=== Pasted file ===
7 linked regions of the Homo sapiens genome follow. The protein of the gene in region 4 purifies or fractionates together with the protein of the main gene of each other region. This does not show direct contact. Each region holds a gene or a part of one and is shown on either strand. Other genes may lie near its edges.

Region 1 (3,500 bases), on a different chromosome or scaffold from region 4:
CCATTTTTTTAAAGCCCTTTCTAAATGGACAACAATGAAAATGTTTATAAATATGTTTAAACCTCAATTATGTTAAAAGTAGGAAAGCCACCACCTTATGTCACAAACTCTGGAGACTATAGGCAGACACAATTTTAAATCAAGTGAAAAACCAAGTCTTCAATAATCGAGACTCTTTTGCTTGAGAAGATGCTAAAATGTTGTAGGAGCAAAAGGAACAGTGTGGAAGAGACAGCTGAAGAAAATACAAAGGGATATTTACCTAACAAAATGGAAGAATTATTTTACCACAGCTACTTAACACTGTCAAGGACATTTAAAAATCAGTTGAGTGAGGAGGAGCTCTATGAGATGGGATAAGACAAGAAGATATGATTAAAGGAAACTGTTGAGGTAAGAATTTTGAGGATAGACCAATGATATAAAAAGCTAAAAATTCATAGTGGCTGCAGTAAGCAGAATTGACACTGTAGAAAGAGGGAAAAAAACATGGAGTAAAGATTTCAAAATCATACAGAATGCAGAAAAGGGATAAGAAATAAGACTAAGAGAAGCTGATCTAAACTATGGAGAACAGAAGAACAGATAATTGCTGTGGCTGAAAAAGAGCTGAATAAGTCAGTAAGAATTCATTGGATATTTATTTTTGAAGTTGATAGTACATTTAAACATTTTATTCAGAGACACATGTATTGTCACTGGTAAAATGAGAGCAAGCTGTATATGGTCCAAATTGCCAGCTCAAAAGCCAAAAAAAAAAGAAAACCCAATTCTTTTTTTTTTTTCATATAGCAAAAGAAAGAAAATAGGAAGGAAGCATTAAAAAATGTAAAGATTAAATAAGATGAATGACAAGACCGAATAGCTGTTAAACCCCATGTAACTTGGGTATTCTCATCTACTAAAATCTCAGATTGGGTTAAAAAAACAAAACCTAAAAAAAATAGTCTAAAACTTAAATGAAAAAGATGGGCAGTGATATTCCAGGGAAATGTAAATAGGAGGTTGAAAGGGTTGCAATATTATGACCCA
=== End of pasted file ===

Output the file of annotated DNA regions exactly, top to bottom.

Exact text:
7 linked regions of the Homo sapiens genome follow. The protein of the gene in region 4 purifies or fractionates together with the protein of the main gene of each other region. This does not show direct contact. Each region holds a gene or a part of one and is shown on either strand. Other genes may lie near its edges.

Region 1 (3,500 bases), on a different chromosome or scaffold from region 4:
CCATTTTTTTAAAGCCCTTTCTAAATGGACAACAATGAAAATGTTTATAAATATGTTTAAACCTCAATTATGTTAAAAGTAGGAAAGCCACCACCTTATGTCACAAACTCTGGAGACTATAGGCAGACACAATTTTAAATCAAGTGAAAAACCAAGTCTTCAATAATCGAGACTCTTTTGCTTGAGAAGATGCTAAAATGTTGTAGGAGCAAAAGGAACAGTGTGGAAGAGACAGCTGAAGAAAATACAAAGGGATATTTACCTAACAAAATGGAAGAATTATTTTACCACAGCTACTTAACACTGTCAAGGACATTTAAAAATCAGTTGAGTGAGGAGGAGCTCTATGAGATGGGATAAGACAAGAAGATATGATTAAAGGAAACTGTTGAGGTAAGAATTTTGAGGATAGACCAATGATATAAAAAGCTAAAAATTCATAGTGGCTGCAGTAAGCAGAATTGACACTGTAGAAAGAGGGAAAAAAACATGGAGTAAAGATTTCAAAATCATACAGAATGCAGAAAAGGGATAAGAAATAAGACTAAGAGAAGCTGATCTAAACTATGGAGAACAGAAGAACAGATAATTGCTGTGGCTGAAAAAGAGCTGAATAAGTCAGTAAGAATTCATTGGATATTTATTTTTGAAGTTGATAGTACATTTAAACATTTTATTCAGAGACACATGTATTGTCACTGGTAAAATGAGAGCAAGCTGTATATGGTCCAAATTGCCAGCTCAAAAGCCAAAAAAAAAAGAAAACCCAATTCTTTTTTTTTTTTCATATAGCAAAAGAAAGAAAATAGGAAGGAAGCATTAAAAAATGTAAAGATTAAATAAGATGAATGACAAGACCGAATAGCTGTTAAACCCCATGTAACTTGGGTATTCTCATCTACTAAAATCTCAGATTGGGTTAAAAAAACAAAACCTAAAAAAAATAGTCTAAAACTTAAATGAAAAAGATGGGCAGTGATATTCCAGGGAAATGTAAATAGGAGGTTGAAAGGGTTGCAATATTATGACCCA